Black Hundreds

Image - A Black Hundreds rally.

Black Hundreds (Russian: черние сотни; chernye sotni). The popular designation for a number of Russian monarchist and chauvinist, ultranationalist organizations that appeared after the Revolution of 1905. The Union of the Russian People, led by the physician A. Dubrovin in Saint Petersburg, was the most important of these. The union was organized by reactionary landlords, bureaucrats, intellectuals, and clergy. A mass membership was recruited from the urban and rural population. The union was supported by the government and collaborated with the tsarist secret police, popularly known as the Okhrana.

According to their program, the Black Hundreds stood for autocracy, the concept of an all-Russian nationality (refusal to recognize Ukrainians and Belarusians as separate nations), and the indivisibility of the Russian Empire. They resisted democratic and social reform, constitutionalism, and the influence of non-Russian groups, particularly Jews (they were openly anti-Semitic), on society. They staged massive rallies, called ‘patriotic’ demonstrations, against liberal and progressive movements and even assassinated their opponents.

In Ukraine the Black Hundreds were well organized and found their support among Russified Ukrainians, particularly the nationally unconscious urban and rural elements and the pro-Russian Orthodox clergy (mainly in Volhynia). The following were the main centers of the movement: Odesa, where the local branch of the Union of the Russian People was headed by Count A. Kokovnitsyn, had a membership of 22,000, mostly of the urban population, in 1907, and published Za tsaria i rodinu; Kyiv, where M. Myshchenko was the leading activist; Kharkiv, where Kotov-Konoshenkov headed the local branch; Yelysavethrad, where I. Fomenko published the paper Glas naroda; and the Pochaiv Monastery in Volhynia, where Archimandrite V. Maksymenko directed the movement and the papers Volynskaia zemlia and Pochaevskii listok propagated its ideas. The Black Hundreds had their own battle groups (druzhiny), which in 1906–7 staged Jewish pogroms in Kyiv, Odesa, Yalta, etc. The Russian Assembly, although somewhat more moderate, was close to the Black Hundreds in outlook and spirit. It had branches in Kharkiv, Kyiv, and Odesa. Its Mirovoi trud was published in Kharkiv under the editorship of Prof A. Viazigin, the leader of the rightist faction in the Third State Duma. In 1906 the Odesa Union of Russian People was formed. It was headed by M. Rodzevich and had 10 branches in southern Ukraine.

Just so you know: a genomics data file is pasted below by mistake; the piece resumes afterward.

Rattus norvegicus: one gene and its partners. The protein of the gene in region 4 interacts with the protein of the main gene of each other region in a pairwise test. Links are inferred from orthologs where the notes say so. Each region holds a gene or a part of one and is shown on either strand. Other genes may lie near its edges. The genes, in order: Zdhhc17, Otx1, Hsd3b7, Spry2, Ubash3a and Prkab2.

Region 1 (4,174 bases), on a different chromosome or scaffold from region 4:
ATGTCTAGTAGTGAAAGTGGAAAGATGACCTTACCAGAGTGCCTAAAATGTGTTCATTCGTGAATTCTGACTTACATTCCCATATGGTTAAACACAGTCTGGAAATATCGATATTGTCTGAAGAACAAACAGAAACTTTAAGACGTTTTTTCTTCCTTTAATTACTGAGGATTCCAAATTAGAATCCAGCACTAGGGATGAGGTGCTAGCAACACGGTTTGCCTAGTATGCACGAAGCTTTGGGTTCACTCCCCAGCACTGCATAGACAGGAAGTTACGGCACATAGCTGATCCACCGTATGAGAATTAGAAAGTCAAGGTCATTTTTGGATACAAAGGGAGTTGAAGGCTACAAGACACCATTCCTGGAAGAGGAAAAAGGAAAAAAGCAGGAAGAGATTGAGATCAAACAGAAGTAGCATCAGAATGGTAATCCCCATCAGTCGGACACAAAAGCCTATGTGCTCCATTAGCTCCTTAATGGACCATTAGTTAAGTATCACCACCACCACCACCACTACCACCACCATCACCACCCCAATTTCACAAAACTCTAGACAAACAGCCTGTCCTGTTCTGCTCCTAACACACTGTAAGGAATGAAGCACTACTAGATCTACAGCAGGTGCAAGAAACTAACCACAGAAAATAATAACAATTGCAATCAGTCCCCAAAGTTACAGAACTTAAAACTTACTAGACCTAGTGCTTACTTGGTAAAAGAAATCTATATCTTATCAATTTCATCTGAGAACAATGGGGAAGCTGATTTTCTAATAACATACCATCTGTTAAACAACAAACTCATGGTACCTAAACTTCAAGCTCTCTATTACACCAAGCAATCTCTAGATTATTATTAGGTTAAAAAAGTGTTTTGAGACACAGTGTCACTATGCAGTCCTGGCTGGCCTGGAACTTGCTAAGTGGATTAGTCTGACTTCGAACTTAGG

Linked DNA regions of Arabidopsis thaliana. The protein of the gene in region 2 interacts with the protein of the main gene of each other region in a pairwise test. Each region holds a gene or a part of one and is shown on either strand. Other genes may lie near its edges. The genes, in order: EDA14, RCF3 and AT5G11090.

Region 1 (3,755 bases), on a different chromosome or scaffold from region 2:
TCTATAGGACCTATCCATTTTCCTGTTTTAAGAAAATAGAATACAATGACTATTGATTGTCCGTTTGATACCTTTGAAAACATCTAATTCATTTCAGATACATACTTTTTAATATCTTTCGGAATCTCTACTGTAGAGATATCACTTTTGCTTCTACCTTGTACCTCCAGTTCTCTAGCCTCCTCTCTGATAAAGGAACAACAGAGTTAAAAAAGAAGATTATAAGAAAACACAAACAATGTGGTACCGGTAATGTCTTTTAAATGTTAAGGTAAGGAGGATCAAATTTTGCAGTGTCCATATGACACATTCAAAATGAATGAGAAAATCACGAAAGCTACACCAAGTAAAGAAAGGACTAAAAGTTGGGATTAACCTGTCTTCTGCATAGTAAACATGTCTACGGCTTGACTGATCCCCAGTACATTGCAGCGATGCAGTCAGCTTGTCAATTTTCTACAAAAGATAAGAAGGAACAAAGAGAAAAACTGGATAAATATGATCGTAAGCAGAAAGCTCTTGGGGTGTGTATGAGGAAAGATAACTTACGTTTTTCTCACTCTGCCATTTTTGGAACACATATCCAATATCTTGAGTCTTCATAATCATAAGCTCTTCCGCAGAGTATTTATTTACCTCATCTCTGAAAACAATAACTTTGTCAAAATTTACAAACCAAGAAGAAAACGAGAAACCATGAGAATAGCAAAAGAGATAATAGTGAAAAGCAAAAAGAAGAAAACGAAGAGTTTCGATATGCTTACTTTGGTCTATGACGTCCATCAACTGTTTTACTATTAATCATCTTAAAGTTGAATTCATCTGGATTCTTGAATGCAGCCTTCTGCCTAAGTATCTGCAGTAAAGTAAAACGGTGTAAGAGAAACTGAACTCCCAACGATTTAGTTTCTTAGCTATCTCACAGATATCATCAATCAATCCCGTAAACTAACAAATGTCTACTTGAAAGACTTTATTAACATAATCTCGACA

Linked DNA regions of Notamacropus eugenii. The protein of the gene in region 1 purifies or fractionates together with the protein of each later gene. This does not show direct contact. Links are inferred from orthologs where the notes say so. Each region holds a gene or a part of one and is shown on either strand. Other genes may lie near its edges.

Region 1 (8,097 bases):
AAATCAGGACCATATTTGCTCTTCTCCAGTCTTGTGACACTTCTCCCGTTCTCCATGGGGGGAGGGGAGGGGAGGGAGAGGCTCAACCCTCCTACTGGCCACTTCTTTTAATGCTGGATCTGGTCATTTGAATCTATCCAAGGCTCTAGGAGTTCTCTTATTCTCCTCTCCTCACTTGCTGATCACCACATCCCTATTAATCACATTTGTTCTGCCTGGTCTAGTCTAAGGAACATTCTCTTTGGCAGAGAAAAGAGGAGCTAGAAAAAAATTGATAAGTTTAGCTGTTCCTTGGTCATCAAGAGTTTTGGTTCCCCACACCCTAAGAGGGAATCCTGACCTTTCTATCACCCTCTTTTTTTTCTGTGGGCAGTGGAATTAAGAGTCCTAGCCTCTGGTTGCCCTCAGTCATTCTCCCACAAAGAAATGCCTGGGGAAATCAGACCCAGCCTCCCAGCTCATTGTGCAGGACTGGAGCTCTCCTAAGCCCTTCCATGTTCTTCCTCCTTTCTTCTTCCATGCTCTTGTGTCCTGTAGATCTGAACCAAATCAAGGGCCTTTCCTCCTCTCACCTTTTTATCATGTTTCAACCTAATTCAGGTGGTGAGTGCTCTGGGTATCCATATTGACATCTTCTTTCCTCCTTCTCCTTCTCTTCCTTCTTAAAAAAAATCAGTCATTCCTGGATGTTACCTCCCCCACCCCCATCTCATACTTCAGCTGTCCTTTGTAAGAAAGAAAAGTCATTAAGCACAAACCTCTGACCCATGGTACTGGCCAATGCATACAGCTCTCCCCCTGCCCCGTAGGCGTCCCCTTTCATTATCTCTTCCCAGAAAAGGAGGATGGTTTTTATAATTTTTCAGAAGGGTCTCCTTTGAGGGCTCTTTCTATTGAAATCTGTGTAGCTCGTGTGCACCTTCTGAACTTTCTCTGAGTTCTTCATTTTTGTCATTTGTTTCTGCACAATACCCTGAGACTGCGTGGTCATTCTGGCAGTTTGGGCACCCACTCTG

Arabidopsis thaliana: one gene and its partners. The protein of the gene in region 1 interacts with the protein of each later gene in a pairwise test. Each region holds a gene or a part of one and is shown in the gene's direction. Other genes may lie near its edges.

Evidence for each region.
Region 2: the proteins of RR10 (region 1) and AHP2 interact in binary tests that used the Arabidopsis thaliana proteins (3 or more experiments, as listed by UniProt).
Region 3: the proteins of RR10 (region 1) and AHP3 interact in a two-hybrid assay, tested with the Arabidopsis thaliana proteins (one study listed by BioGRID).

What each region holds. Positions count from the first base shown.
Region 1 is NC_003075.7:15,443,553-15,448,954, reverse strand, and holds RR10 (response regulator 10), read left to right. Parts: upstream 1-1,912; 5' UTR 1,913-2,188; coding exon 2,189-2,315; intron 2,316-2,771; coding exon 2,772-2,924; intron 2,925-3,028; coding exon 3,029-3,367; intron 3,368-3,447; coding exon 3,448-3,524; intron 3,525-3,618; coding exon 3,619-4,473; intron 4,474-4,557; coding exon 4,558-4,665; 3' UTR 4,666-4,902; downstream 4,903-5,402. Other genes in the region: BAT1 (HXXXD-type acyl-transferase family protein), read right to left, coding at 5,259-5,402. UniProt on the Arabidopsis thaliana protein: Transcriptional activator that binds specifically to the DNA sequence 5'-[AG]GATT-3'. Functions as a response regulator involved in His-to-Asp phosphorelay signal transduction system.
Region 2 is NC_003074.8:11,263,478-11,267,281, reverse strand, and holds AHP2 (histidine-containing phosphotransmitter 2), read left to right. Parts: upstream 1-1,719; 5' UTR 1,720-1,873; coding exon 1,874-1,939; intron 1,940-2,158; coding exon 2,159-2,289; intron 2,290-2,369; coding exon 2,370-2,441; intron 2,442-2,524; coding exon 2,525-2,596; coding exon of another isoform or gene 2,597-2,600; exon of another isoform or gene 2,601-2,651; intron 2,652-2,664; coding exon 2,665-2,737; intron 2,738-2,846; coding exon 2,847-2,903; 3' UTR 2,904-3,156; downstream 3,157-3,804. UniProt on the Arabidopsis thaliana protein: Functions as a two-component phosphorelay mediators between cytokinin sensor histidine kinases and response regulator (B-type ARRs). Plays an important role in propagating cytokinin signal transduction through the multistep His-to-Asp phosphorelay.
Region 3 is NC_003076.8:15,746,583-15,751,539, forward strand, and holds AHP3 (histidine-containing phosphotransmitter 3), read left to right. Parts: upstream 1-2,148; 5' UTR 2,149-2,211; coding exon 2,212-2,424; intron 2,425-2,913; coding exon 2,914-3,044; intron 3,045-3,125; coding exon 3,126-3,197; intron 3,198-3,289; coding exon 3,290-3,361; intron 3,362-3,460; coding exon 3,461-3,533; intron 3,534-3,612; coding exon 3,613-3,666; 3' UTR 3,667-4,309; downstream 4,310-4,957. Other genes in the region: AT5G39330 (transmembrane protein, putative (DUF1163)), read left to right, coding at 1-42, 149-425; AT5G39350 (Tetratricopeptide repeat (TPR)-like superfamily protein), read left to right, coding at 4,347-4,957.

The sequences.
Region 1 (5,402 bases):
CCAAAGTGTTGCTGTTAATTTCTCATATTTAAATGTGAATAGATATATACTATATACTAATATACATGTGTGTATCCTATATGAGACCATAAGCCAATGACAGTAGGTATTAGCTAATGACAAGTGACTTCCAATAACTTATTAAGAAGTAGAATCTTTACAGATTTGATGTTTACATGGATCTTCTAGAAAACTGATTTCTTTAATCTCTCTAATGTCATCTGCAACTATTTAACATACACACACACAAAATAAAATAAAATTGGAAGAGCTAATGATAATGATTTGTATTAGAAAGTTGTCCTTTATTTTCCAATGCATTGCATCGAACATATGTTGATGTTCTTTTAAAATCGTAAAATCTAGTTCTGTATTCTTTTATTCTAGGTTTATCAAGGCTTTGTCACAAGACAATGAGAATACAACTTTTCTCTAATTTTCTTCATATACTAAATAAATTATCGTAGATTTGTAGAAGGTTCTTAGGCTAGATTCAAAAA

At a congress in October 1906 in Kyiv the Black Hundreds set up a common front, called the United Russian People. In 1907–8 a similar front in Odesa, known as the Russian (White) Two-Headed Eagle, was headed by V. Belikovich. The Black Hundreds and other rightist organizations took advantage of the anti-Polish feeling among the peasantry of Right-Bank Ukraine in the election campaign to the Third State Duma (1907) and won all the seats for Kyiv gubernia and Volhynia gubernia. At the beginning of 1908 a group led by V. Purishkevich broke away from the Union of the Russian People and formed the Union of the Archangel Michael, with branches in Kyiv, Odesa (headed by B. Pelikan and publishing Iuzhnyi bagatyr), Kherson (organizer, I. Fomenko), and elsewhere. In 1910 another Black Hundred organization appeared in Odesa—the Southern Monarchist Union, led by Zaichenko. In 1913 the Black Hundreds, primarily members of the Union of the Archangel Michael, gained control of the municipal government in Odesa through fraudulent elections and closed down the Ukrainian Prosvita society there.

Using as an excuse the trial of M. Beilis, who was charged with the ritual murder of a Christian boy, the Black Hundreds organized an anti-Semitic campaign in 1913. Beilis's release by a Kyiv jury was a moral blow to the reactionaries (see Beilis affair). The Black Hundreds were still active during the First World War, but after the February Revolution of 1917 they dissolved or were formally abolished.

Rukovodstvo chernosotentsa-monarkhista (Kremenchuk 1906)
Chernovskii, A. Soiuz russkogo naroda (Moscow-Leningrad 1929)
Zalezhskii, V. Monarkhisty, 2nd edn (Kharkiv 1930)

Vasyl Markus, Bohdan Struminsky

[This article originally appeared in the Encyclopedia of Ukraine, vol. 1 (1984).]

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